The Seduction of Achievement in MMORPGs

The fairy tales we grow up with and our schooling system hold a particular vision of how people are rewarded and how goals are achieved in life. Goals and rewards are well-defined – the prince has to slay the dragon to marry the princess, or you need to write the alphabets three times before you get a sticker. Moreover, you will reach the goal if you put in enough effort – princes always defeat the dragon, and you can always get that sticker if you finish your work.

After 6 years of fairy tales and then 16 years of school, we are then exposed to the real world. In the real world, goals are seldom well-defined, More importantly, the amount of effort you put into something isn’t guaranteed to get you any closer to your goal. Sometimes, you put in very little effort and hit the jackpot. Other times, you work week after week to get an incredibly small payoff. One of the disillusions of being an adult is that the framework of goals and rewards we learned the first 22 years of our lives suddenly stops working.

Unlike single-player and limited multi-players games, MMORPGs offer social rewards and achievements. High-leveled characters have social prestige, are perceived as powerful, and are valuable members in their guilds. More importantly, these rewards follow the framework that we learned as children. Levels are clearly defined goals. When you are given a quest, they tell you exactly what you need to do. And when you’ve done what they want, you get the sticker … I mean level.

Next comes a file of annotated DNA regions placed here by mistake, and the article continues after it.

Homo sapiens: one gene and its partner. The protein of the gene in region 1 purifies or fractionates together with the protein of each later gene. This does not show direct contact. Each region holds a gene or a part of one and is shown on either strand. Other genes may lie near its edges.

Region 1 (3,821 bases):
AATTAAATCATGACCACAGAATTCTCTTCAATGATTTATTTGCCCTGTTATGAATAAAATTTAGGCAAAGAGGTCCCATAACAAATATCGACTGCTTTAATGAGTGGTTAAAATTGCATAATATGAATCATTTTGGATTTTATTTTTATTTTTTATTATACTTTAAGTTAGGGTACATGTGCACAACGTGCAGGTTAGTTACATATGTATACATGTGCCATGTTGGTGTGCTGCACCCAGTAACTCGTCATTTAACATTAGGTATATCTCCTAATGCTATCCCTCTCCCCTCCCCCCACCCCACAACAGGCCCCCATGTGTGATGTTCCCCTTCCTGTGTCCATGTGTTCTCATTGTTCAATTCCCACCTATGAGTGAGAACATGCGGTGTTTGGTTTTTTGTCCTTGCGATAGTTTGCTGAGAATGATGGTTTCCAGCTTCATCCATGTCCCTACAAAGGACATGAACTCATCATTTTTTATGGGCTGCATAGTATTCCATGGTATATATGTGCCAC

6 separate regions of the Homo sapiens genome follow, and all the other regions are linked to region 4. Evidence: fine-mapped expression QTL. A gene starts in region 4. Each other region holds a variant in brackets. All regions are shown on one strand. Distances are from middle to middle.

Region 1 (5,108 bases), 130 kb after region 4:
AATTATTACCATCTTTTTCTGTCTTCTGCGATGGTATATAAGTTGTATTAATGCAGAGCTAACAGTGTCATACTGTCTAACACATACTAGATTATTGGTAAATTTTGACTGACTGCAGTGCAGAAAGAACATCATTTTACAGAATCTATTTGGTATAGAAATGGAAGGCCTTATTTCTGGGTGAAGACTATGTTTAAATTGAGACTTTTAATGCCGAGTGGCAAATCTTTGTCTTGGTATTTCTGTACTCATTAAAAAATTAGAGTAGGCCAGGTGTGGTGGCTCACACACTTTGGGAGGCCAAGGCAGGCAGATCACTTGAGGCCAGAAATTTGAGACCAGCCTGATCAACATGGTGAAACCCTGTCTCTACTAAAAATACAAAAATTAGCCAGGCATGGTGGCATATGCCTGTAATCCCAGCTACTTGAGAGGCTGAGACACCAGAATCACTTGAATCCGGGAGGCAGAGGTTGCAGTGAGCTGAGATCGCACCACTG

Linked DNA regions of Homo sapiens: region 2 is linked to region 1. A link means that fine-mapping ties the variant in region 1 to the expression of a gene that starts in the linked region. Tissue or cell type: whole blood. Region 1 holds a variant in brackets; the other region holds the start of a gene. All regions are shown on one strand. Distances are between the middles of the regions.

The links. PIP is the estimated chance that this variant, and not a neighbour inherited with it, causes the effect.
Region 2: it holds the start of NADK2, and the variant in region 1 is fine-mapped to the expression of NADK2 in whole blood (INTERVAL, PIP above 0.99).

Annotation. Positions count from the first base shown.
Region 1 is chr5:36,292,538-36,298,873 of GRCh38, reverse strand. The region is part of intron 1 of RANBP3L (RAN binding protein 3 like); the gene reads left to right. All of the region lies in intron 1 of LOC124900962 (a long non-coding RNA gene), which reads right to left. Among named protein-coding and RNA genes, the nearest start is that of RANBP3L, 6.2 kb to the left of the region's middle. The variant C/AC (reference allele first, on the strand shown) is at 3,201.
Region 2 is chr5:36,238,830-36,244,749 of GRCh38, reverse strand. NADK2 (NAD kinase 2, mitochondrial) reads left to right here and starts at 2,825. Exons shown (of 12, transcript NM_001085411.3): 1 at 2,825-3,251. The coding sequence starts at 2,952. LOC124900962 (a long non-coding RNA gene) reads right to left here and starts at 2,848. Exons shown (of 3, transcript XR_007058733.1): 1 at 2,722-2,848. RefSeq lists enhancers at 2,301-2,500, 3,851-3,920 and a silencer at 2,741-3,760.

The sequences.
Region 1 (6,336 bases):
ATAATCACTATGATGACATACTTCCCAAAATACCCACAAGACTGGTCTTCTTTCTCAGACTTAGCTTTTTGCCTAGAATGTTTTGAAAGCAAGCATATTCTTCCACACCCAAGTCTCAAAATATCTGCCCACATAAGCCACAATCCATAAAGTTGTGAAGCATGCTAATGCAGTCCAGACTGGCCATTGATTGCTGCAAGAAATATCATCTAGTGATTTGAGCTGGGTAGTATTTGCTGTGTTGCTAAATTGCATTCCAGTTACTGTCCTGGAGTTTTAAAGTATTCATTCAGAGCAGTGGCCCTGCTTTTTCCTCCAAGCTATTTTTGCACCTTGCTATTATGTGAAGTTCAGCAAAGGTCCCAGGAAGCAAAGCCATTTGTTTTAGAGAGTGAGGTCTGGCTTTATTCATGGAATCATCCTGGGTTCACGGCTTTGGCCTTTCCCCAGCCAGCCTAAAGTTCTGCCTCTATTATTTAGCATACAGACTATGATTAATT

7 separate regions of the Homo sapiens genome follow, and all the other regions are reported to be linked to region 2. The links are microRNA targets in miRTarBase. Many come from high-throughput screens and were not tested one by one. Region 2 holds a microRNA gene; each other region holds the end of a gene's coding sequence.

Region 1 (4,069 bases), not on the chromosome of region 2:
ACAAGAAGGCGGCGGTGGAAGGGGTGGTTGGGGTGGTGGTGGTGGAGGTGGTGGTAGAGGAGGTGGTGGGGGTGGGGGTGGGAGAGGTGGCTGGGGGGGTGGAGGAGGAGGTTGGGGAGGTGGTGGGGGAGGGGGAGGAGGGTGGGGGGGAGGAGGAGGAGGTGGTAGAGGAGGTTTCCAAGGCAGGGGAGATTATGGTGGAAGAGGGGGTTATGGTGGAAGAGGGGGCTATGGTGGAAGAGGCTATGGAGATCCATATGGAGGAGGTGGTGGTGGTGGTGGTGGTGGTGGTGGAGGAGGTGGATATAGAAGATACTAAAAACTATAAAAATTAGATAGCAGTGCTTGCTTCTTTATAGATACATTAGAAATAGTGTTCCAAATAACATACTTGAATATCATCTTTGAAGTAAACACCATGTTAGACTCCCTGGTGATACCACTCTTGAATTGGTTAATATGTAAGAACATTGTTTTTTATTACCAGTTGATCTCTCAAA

Achievement in MMORPGs is seductive because the goals are well-defined, the journey is well-defined, and the rewards are social and persistent. Games in non-persistent worlds destroy the illusion of achievement when you quit the game – your "achievement" has suddenly vanished, gone unrecognized, and become inconsequential. In an MMORPG, you accumulate what you have achieved in a character that is a part of a community that recognizes your power and competence. Your efforts and achievements in MMORPGs gain a consequential realism that other games do not provide because they are persistent.

Unlike the real world where effort does not translate into achievement, MMORPGs offer an environment where you know exactly what your effort is going towards and a good sense of how far you are from your goals. Unlike the real world where connections, chance and family background are what mostly determine your success, anyone can become rich, powerful, and admired in an MMORPG if they put enough effort into it. In a strange way, The American Dream – the belief that anyone can become successful if they work hard enough – does exist, but it exists in worlds like Norrath and Camelot.